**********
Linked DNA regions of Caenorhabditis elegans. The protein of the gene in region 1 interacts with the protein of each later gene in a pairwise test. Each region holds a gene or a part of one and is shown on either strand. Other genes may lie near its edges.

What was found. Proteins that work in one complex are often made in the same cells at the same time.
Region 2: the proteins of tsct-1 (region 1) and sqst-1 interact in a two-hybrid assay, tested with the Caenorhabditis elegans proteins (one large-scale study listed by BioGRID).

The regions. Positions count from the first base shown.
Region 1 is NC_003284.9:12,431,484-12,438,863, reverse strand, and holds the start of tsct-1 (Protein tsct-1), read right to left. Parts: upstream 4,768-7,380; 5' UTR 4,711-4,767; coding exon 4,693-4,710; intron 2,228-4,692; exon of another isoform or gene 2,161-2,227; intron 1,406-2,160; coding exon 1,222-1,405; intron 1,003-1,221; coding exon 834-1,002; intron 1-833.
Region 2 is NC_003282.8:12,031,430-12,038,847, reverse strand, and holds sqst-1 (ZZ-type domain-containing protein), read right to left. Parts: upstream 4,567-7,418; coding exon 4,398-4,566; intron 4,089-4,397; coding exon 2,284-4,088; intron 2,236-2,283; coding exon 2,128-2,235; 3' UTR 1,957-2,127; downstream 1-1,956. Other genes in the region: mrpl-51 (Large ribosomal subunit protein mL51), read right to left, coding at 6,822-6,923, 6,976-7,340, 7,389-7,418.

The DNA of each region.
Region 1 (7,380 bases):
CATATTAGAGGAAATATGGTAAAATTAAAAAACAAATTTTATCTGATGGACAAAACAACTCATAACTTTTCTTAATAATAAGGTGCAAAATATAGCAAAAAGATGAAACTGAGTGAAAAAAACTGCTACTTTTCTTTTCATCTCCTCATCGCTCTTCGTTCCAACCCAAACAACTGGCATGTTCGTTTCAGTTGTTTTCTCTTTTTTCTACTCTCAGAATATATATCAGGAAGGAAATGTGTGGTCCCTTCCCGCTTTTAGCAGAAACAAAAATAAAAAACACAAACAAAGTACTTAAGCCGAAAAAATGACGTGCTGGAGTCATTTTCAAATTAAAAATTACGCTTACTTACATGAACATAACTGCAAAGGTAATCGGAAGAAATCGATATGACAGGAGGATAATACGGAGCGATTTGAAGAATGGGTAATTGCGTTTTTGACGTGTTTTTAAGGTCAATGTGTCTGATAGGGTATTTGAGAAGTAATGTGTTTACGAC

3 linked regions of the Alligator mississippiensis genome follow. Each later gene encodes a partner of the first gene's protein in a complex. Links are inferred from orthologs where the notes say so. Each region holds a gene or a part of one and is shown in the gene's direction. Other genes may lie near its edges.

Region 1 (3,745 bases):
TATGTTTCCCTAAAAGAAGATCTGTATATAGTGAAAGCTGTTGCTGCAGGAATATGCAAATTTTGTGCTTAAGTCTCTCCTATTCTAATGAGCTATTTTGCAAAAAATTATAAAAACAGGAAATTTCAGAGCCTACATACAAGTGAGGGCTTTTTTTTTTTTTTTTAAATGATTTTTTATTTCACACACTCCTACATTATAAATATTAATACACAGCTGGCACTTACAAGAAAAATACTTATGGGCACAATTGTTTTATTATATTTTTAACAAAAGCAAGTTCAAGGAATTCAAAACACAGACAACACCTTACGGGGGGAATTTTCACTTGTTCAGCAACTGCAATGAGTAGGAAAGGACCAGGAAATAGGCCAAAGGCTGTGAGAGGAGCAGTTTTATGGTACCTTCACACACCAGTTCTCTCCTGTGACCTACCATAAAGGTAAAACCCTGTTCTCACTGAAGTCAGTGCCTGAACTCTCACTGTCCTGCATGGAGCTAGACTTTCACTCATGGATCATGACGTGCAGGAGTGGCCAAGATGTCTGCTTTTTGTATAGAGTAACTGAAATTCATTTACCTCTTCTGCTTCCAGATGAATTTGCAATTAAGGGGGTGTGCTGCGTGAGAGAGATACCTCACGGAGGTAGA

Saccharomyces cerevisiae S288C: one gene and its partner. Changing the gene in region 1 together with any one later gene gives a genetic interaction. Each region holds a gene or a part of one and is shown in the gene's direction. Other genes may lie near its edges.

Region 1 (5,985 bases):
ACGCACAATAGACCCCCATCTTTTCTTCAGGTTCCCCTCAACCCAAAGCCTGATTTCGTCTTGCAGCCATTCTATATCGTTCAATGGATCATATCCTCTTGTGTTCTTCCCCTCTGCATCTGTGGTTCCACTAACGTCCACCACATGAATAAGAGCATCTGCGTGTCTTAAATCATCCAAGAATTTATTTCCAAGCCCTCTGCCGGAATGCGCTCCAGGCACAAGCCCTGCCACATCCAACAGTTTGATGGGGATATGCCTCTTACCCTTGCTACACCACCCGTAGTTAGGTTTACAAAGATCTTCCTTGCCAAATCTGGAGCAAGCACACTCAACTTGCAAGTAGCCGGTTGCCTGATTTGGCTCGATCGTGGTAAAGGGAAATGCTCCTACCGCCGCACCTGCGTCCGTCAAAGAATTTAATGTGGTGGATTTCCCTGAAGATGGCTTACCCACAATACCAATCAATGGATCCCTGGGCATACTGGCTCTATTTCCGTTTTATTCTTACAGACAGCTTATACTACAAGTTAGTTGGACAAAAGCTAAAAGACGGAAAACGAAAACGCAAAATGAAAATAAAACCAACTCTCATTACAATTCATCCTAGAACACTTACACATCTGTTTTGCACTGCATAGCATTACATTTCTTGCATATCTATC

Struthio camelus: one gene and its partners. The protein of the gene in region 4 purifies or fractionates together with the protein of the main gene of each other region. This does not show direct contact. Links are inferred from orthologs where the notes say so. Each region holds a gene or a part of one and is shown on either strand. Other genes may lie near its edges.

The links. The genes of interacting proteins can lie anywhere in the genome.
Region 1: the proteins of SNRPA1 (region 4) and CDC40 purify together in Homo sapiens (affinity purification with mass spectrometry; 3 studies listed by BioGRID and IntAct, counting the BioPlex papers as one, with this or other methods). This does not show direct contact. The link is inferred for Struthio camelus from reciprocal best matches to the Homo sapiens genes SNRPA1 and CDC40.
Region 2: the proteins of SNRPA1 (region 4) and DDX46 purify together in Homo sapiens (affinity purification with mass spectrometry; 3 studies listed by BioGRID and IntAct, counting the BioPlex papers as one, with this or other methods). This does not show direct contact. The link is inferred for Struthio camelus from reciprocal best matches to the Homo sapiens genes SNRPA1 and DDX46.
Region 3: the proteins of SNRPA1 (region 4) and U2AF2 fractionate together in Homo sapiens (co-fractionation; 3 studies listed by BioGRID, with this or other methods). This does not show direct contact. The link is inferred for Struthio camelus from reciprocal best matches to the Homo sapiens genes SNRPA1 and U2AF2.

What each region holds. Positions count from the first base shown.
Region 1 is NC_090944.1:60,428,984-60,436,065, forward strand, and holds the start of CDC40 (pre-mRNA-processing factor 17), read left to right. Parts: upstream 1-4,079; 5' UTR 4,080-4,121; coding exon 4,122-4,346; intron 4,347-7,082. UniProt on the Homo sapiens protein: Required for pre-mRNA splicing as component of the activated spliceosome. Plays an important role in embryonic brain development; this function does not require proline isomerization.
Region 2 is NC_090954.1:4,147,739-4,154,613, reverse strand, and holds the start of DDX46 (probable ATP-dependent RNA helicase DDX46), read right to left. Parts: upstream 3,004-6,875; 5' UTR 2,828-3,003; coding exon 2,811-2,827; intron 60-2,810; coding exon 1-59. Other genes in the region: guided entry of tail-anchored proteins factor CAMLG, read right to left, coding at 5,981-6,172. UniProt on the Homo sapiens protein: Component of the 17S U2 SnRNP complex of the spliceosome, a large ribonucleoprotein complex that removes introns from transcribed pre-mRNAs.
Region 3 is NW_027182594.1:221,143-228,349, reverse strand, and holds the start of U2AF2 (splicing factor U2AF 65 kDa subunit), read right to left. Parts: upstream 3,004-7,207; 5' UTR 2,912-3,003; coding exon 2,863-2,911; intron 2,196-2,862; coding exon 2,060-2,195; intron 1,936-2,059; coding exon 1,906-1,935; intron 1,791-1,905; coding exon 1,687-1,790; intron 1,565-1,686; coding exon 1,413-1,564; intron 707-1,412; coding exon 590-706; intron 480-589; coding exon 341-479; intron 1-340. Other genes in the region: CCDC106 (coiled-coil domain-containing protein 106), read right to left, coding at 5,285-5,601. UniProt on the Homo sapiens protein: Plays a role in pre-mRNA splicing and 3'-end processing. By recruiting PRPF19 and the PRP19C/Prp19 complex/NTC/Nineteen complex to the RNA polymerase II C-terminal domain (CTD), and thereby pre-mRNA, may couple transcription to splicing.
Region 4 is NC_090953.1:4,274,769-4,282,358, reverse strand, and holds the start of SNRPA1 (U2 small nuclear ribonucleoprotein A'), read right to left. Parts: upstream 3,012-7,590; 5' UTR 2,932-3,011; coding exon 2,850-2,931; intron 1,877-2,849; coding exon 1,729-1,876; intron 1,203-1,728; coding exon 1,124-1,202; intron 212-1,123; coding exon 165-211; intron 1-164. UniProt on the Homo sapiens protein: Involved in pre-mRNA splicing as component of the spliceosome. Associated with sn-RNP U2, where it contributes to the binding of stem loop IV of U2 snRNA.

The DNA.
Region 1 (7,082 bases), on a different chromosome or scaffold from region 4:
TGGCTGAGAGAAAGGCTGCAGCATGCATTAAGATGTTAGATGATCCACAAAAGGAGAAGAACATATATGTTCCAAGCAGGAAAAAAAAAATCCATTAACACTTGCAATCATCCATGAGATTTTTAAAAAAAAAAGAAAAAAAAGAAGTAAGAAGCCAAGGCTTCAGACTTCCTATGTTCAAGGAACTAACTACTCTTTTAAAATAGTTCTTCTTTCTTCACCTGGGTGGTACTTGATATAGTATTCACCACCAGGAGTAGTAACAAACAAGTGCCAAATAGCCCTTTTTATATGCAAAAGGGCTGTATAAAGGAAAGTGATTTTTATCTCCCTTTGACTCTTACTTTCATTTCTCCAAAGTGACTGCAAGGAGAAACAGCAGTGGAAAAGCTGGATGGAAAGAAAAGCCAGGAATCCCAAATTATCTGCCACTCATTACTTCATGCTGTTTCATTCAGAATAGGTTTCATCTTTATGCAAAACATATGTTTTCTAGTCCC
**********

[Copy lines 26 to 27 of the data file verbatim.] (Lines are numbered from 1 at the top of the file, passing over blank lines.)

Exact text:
The DNA.
Region 1 (7,082 bases), on a different chromosome or scaffold from region 4: